Figure 4
Figure 4
Glycan binding of Alb/58, ElSalv/57, and A/El Salv/57-Q226L viruses.
The above experimental binding data support the predicted binding properties of the H2N2 viruses based on structural and sequence analysis of the glycan receptor binding sites on the HA. Furthermore, the α2,6 binding affinity of ElSalv/57 and Alb/58 human H2N2 viruses correlates with their observed transmissibility via respiratory droplets to naïve ferrets. The improved respiratory droplet transmissibility of the natural variant of ElSalv/57 virus correlates with the dramatic increase in its binding specificity to α2,6 glycan receptors.
The factors leading to the emergence of a pandemic influenza virus are complex and poorly understood. An understanding of the molecular and biologic requirements for efficient transmissibility is critical for the early identification of a potential pandemic virus and the application of optimal control measures. Despite the fact that an H2N2 virus was responsible for a major pandemic in the 20th century, the absence of this subtype in the human population in the last 40 years has resulted in the H2 subtype receiving little attention. Moreover, the proportion of humans that lack serologic immunity to the H2 subtype is ever expanding. Thus, if a contemporary avian H2 virus were to jump the species barrier and acquire the ability to undergo efficient and sustained transmission among humans, the conditions could be set for an influenza epidemic or even pandemic. Our study is the first to characterize the transmission of H2N2 pandemic viruses in mammals and reestablish the relationship between transmissibility and glycan-receptor binding properties of these viruses.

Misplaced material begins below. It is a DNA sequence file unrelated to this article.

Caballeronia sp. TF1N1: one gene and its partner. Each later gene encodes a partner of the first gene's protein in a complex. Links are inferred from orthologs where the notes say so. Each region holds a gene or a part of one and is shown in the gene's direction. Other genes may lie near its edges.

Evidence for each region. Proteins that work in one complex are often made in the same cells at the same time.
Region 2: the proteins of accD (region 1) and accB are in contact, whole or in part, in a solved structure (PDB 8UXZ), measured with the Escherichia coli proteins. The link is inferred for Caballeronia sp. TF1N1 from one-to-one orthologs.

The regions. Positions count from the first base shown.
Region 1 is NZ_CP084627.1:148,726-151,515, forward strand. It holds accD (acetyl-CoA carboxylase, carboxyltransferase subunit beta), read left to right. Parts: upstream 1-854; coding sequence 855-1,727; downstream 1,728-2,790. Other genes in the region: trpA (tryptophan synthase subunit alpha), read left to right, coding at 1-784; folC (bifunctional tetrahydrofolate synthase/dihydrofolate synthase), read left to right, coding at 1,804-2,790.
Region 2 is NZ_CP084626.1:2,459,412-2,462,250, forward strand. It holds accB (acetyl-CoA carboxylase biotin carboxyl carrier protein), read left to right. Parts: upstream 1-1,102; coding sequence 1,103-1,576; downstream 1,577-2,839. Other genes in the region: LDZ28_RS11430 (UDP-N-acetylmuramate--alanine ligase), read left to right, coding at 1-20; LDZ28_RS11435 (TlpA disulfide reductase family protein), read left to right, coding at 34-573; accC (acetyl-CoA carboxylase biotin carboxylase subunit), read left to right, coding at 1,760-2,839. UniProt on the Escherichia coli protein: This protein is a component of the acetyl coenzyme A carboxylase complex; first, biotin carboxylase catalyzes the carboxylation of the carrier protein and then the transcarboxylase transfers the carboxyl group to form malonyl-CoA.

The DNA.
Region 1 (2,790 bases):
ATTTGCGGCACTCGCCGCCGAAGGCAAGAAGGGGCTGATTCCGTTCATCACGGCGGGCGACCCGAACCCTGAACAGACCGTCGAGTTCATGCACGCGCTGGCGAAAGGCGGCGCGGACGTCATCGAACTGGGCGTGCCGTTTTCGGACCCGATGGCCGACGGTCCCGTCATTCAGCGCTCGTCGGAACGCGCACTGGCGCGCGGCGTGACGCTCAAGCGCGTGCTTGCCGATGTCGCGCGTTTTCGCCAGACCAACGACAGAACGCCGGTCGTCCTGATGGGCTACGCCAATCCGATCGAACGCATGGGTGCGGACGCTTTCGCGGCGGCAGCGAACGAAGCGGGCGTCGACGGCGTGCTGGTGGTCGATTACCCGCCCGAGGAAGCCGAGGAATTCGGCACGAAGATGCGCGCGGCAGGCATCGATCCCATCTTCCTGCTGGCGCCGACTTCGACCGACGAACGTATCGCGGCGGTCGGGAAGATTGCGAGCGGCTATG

The efficient transmission of Alb/58 virus was consistent with ferret transmission results obtained for other known human influenza viruses, including the 1918 (SC/18:H1N1) pandemic virus [13], [15]. In contrast, ElSalv/57, another H2N2 virus isolated from human host did not transmit efficiently. However, isolation and characterization of the natural variant (ElSalv/57-Q226L) isolated from the nasal wash of the contact ferret revealed a receptor binding site (Q226L) mutation in the HA. The amino acids at positions 226 and 228 have been implicated to play an important role in distinguishing α2,3 and α2,6 glycan receptors [24]. Furthermore, when this natural variant obtained from nasal wash of the contact ferret was plaque purified and further tested this virus demonstrated substantially improved transmission via respiratory droplet as compared to the parental ElSalv/57 virus.